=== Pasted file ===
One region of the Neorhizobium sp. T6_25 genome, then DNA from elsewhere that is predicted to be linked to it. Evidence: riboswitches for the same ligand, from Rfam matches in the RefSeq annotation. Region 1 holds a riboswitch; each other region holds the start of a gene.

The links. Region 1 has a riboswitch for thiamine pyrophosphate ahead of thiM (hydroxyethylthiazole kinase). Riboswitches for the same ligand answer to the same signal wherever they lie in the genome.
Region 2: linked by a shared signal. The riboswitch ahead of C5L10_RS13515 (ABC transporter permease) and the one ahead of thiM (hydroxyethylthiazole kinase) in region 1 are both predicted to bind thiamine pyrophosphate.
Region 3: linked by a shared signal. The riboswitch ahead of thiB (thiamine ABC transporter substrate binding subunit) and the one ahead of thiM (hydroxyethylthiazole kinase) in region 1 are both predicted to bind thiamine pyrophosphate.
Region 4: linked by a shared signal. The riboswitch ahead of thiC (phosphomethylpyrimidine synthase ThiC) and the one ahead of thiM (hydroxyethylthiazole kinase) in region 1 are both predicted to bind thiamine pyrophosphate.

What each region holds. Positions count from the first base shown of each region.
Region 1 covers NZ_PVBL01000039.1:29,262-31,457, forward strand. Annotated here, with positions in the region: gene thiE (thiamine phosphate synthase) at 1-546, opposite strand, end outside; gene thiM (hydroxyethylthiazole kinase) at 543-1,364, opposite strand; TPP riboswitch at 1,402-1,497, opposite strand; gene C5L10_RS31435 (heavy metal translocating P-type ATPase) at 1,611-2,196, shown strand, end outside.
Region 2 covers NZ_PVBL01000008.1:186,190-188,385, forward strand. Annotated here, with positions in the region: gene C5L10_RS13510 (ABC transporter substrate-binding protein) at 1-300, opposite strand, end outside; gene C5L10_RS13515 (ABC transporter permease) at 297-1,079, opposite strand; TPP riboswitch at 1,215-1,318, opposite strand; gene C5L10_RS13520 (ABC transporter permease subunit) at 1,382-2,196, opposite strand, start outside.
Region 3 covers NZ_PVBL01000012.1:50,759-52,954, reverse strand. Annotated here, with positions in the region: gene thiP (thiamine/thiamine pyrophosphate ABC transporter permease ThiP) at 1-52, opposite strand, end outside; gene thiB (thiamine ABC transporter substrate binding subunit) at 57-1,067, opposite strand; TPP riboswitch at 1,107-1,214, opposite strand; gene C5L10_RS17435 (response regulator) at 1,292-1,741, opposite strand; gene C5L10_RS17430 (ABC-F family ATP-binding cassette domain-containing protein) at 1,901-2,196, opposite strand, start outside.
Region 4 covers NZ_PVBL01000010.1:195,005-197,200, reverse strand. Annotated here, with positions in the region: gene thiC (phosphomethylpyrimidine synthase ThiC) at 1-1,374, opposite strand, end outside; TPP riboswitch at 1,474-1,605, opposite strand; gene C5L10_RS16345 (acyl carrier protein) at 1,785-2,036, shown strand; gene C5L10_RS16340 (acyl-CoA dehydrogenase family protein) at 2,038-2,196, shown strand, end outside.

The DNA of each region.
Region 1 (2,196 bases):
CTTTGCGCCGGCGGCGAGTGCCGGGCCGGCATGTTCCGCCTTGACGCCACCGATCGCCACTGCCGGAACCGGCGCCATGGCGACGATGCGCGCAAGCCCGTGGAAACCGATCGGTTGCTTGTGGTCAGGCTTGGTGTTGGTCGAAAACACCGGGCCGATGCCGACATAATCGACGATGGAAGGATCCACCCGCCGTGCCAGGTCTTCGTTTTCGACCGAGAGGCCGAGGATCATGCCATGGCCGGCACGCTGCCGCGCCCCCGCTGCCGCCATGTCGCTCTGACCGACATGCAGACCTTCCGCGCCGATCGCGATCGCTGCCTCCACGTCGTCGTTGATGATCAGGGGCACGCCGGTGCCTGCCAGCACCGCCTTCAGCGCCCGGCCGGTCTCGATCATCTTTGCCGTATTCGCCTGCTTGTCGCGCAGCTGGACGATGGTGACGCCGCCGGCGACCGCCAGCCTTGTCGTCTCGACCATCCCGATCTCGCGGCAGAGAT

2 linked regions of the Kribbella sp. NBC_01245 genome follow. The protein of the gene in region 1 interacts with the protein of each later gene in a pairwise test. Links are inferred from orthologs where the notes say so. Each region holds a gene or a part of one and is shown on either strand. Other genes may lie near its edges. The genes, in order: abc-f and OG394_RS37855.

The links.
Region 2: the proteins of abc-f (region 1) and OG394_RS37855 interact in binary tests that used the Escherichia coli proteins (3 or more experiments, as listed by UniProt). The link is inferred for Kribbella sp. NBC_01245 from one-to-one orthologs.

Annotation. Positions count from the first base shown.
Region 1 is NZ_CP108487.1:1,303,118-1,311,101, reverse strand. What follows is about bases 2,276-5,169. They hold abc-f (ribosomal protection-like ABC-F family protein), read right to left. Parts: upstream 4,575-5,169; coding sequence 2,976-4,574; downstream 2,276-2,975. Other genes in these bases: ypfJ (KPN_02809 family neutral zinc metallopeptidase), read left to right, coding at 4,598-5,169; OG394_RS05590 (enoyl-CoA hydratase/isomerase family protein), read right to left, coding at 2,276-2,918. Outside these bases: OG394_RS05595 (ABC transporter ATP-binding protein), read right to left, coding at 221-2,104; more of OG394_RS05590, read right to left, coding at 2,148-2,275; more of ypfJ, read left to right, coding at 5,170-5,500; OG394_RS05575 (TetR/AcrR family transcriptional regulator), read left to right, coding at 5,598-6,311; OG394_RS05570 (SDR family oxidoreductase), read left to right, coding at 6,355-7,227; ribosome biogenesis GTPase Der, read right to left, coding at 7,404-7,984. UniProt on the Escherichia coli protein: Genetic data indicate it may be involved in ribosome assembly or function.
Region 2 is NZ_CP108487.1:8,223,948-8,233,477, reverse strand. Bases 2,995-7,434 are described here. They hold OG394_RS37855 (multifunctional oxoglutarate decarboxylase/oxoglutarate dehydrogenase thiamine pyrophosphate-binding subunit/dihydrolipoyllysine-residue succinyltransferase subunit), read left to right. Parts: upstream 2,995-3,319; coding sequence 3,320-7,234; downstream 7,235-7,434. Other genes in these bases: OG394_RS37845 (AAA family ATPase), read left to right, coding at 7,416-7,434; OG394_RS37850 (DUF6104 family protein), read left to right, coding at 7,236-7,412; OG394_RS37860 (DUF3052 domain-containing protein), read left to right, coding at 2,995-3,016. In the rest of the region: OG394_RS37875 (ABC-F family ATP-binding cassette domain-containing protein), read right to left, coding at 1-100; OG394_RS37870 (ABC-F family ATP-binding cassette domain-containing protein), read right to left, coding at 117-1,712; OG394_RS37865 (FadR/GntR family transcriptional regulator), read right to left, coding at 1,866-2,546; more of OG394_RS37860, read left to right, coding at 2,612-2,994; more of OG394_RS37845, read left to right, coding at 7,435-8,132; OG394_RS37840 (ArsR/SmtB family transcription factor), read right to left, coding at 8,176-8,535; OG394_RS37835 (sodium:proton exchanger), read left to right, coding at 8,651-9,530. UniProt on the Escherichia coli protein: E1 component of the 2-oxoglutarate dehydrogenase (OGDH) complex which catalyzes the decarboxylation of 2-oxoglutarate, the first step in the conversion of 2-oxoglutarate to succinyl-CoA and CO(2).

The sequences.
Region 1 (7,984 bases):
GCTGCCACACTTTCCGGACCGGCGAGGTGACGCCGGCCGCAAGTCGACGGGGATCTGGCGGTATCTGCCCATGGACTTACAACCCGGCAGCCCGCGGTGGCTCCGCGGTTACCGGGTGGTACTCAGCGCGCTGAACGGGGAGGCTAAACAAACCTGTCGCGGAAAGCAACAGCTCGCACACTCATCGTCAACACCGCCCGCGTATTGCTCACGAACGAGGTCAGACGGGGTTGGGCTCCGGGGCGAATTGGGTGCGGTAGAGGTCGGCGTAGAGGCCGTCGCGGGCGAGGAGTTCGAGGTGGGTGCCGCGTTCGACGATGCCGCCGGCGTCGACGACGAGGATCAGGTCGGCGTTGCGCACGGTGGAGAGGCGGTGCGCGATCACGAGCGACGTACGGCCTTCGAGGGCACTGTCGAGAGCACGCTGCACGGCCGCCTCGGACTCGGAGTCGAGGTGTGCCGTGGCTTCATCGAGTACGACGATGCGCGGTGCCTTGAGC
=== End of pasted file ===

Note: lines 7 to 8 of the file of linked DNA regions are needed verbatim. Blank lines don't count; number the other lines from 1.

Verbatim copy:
Region 1 covers NZ_PVBL01000039.1:29,262-31,457, forward strand. Annotated here, with positions in the region: gene thiE (thiamine phosphate synthase) at 1-546, opposite strand, end outside; gene thiM (hydroxyethylthiazole kinase) at 543-1,364, opposite strand; TPP riboswitch at 1,402-1,497, opposite strand; gene C5L10_RS31435 (heavy metal translocating P-type ATPase) at 1,611-2,196, shown strand, end outside.
Region 2 covers NZ_PVBL01000008.1:186,190-188,385, forward strand. Annotated here, with positions in the region: gene C5L10_RS13510 (ABC transporter substrate-binding protein) at 1-300, opposite strand, end outside; gene C5L10_RS13515 (ABC transporter permease) at 297-1,079, opposite strand; TPP riboswitch at 1,215-1,318, opposite strand; gene C5L10_RS13520 (ABC transporter permease subunit) at 1,382-2,196, opposite strand, start outside.